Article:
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Ryujin

Legend
On not telling your attorney the truth, see the recent viral video case in Judge Simpson's court, in Michigan. Attends pre-trial hearing, via Zoom, while driving, in a 'driving on suspended license' case. Video goes viral. Tells lawyer and court that his license was suspended for non payment of child support, which is a thing that's done in many jurisdictions when you fail to pay mandated support. Lawyer and defendant then take to both conventional media and social media, decrying the unfairness of it all. This also goes viral. Next hearing the judge states his own findings, which were also uncovered by The Prosecution; defendant has never had a license. In Michigan, as in many other jurisdictions, The State will 'suspend' your non existent license for non payment, so you cannot even obtain a license.

In fact, the defendant had also claimed that he was unable to attend the location in which he would have initiated the reinstatement of his license, during a specific period, due to being in hospital (IIRC). It was shown that he actually did go to that location in order to renew his Michigan ID card, which you can only have if you do not have a driver's license.

Things will not go well for this defendant, going forward. This will count against any claim of remorse, during sentencing. Also, he made his lawyer publicly look like a complete moron.

And there was much lamenting.
 


Ryujin

Legend
Lying to your attorney- including lies of omission- is like lying to your doctor. It won’t help you, and may actually cause more problems.
But trying to involve your lawyer in your criminal conspiracy can (SHOULD!) result in them reporting you to authorities post haste.
 


Ryujin

Legend
Admission of past crimes to your lawyer is one thing.
Admission of intent to commit future crimes is another.

This probably gets confusing for time travelers in court.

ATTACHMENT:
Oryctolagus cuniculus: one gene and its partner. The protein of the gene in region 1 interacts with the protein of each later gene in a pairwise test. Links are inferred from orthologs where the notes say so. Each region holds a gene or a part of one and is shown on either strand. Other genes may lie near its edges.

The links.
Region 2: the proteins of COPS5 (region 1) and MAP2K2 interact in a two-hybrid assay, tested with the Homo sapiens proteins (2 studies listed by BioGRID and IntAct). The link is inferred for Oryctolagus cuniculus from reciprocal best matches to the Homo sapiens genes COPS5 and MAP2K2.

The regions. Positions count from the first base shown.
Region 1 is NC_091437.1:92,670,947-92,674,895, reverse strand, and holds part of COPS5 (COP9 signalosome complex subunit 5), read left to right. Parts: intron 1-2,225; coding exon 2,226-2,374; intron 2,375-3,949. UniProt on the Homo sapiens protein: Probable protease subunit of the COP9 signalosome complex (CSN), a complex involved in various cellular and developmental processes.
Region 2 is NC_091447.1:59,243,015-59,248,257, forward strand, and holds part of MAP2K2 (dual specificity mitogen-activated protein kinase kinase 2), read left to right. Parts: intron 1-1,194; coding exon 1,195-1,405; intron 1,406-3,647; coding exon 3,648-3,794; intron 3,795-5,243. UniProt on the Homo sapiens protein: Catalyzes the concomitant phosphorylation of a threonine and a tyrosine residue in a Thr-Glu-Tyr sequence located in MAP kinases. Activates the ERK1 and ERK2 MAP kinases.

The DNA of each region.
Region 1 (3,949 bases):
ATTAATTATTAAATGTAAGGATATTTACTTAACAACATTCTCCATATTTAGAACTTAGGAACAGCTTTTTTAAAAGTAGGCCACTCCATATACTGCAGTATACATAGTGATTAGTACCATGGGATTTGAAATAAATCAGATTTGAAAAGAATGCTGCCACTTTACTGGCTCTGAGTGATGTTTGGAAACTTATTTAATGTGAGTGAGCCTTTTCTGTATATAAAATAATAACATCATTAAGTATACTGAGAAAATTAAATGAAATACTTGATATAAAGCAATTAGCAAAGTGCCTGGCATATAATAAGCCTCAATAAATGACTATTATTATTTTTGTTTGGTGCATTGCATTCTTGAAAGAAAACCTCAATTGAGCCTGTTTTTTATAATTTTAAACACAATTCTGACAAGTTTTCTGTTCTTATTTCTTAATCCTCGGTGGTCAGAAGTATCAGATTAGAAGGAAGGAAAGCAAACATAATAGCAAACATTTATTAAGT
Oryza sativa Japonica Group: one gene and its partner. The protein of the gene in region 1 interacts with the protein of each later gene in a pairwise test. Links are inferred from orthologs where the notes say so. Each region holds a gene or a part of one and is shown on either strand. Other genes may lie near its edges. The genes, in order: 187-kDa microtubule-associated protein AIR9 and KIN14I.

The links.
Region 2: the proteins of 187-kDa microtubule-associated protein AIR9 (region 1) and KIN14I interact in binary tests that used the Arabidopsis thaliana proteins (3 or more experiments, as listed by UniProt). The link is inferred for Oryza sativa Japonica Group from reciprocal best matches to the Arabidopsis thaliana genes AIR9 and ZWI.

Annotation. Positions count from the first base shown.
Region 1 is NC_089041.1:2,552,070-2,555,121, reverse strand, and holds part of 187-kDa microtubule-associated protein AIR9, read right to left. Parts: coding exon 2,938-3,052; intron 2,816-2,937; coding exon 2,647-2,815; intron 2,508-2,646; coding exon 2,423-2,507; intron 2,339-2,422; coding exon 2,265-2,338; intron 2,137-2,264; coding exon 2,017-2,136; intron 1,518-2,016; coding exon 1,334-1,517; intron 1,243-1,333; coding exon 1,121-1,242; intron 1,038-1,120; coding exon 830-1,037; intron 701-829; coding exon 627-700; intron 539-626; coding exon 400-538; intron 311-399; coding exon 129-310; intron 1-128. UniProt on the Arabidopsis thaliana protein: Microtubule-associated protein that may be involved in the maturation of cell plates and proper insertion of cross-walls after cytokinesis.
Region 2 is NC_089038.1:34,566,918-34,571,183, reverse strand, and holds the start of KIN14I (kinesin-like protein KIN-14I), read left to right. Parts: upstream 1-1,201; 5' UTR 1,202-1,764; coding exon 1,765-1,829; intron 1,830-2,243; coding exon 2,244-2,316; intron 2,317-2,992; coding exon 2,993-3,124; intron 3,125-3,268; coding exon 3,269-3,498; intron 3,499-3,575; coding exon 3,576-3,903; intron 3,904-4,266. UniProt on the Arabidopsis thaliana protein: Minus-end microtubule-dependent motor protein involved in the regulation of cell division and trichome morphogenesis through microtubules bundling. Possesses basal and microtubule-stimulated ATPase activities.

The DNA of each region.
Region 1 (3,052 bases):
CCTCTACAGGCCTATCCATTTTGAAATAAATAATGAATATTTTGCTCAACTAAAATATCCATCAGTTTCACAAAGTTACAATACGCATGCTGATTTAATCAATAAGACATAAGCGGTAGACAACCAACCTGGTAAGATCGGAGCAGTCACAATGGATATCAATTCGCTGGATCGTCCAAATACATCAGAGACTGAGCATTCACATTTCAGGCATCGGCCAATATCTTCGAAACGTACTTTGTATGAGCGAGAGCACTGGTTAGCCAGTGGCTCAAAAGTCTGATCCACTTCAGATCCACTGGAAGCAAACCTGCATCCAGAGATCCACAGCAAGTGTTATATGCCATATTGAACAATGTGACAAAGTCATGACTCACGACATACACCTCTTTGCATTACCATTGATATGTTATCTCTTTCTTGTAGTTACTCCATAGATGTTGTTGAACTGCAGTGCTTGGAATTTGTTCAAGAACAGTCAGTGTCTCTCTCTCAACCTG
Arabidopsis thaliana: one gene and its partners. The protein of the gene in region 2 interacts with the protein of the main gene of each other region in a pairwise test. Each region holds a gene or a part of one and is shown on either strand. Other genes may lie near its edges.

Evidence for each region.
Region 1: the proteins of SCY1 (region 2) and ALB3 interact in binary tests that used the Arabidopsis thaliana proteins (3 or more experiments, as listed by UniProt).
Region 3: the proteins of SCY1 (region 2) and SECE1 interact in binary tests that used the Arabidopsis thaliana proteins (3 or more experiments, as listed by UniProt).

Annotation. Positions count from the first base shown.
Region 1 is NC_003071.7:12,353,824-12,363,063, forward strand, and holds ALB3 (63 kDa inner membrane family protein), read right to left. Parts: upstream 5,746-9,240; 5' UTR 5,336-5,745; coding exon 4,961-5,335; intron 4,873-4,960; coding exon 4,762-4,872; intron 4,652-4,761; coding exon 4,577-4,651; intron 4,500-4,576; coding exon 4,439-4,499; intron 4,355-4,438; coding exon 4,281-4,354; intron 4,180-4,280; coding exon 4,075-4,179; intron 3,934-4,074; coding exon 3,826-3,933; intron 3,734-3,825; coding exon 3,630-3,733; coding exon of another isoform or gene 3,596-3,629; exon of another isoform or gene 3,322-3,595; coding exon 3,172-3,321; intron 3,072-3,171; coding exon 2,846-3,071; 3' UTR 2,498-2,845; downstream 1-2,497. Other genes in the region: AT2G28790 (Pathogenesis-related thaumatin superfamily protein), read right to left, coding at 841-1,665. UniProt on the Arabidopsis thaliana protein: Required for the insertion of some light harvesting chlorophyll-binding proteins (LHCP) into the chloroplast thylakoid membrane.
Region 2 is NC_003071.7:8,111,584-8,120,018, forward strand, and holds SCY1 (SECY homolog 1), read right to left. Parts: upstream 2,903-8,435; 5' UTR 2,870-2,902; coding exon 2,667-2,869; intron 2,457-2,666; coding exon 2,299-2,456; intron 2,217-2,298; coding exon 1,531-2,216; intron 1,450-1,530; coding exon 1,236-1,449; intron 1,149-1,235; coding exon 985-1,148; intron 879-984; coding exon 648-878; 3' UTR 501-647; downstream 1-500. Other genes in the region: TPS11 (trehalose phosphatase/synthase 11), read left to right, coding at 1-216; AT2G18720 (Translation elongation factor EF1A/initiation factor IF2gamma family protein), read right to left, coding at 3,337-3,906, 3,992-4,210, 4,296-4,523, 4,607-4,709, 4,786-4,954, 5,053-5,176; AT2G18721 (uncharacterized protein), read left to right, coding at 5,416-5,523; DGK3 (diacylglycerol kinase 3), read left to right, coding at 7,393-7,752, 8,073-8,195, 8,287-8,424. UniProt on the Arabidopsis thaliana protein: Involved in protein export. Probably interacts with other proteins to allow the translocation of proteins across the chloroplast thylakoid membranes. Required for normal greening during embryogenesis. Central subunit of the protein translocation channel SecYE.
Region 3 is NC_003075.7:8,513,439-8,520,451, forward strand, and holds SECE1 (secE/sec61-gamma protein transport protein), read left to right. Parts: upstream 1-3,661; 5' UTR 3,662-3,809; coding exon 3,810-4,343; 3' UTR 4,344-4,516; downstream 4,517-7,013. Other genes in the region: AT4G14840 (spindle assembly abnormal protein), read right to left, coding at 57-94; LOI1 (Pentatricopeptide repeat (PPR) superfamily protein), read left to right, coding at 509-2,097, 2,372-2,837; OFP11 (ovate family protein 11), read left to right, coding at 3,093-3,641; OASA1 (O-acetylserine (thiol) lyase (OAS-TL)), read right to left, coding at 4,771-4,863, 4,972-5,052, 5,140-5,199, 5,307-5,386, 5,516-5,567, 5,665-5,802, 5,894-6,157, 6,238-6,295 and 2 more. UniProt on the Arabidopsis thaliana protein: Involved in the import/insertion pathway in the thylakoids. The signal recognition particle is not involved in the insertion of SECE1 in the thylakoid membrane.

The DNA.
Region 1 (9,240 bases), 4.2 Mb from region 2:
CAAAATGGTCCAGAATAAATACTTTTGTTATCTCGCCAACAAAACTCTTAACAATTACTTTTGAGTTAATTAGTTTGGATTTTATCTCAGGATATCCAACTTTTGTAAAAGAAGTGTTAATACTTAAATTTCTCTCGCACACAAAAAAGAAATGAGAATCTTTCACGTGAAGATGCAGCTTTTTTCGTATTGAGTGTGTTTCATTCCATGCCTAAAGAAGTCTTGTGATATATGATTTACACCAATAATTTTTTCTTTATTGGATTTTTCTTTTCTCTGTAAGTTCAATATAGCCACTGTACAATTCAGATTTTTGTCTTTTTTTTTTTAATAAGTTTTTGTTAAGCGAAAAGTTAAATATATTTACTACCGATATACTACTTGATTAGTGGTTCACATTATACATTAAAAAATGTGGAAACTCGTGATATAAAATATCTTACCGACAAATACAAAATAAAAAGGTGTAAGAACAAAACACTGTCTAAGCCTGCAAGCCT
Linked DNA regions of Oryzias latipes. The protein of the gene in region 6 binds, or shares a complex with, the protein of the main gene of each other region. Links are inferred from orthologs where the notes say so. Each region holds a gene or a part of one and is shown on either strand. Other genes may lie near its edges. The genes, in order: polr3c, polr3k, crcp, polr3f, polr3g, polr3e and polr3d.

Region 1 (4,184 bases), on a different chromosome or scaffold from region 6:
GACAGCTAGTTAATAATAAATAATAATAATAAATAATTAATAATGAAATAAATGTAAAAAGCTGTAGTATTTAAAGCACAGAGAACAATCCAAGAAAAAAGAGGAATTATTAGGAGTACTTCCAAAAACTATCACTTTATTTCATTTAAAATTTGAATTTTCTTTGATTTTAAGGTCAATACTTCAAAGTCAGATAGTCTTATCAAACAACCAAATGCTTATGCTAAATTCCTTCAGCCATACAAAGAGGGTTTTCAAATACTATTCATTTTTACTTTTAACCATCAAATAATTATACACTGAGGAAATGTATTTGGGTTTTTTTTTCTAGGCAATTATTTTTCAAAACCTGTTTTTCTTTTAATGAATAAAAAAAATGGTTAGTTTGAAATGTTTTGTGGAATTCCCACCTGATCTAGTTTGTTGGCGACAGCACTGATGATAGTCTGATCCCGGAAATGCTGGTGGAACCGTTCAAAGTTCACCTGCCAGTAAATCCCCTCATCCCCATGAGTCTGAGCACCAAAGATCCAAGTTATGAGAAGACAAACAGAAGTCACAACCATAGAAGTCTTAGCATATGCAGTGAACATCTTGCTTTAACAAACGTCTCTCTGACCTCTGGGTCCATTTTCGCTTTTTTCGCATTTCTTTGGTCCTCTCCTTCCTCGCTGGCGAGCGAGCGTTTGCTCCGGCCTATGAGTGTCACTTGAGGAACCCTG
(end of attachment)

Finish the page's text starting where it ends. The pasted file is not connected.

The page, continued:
I would not work with a lawyer who would knowingly lie in court.

That said, I would not tell my lawyer that I was planning on going on a rampage through a shopping mall, with chain, shield, and broadsword, shouting out, "I'M CHAOTIC NEUTRAL!!!!!" He needs to be able to convincingly work on the non compos mentis plea.
 


Snarf Zagyg

Notorious Liquefactionist
Supporter
Admission of past crimes to your lawyer is one thing.
Admission of intent to commit future crimes is another.

This probably gets confusing for time travelers in court.

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MGibster

Legend
"We defend you when you're right and fortunately you're good at complying with the law and your internal policies. <pauses for a moment> But we'd defend you if you were wrong too." -- My employment law attorney.
 

Gradine

The Elephant in the Room (she/her)
Lying to your attorney- including lies of omission- is like lying to your doctor. It won’t help you, and may actually cause more problems.
I will say that this latter one is less cut-and-dry, despite what the producers of House M.D. might want you think, there are definitely certain circumstances and certain locales where lying to your doctor is good and sometimes necessary to actually get the care you need.

You also should never, ever, lie to the police, but that's more of a function of the fact that you should never, ever, talk to the police (at least in the US).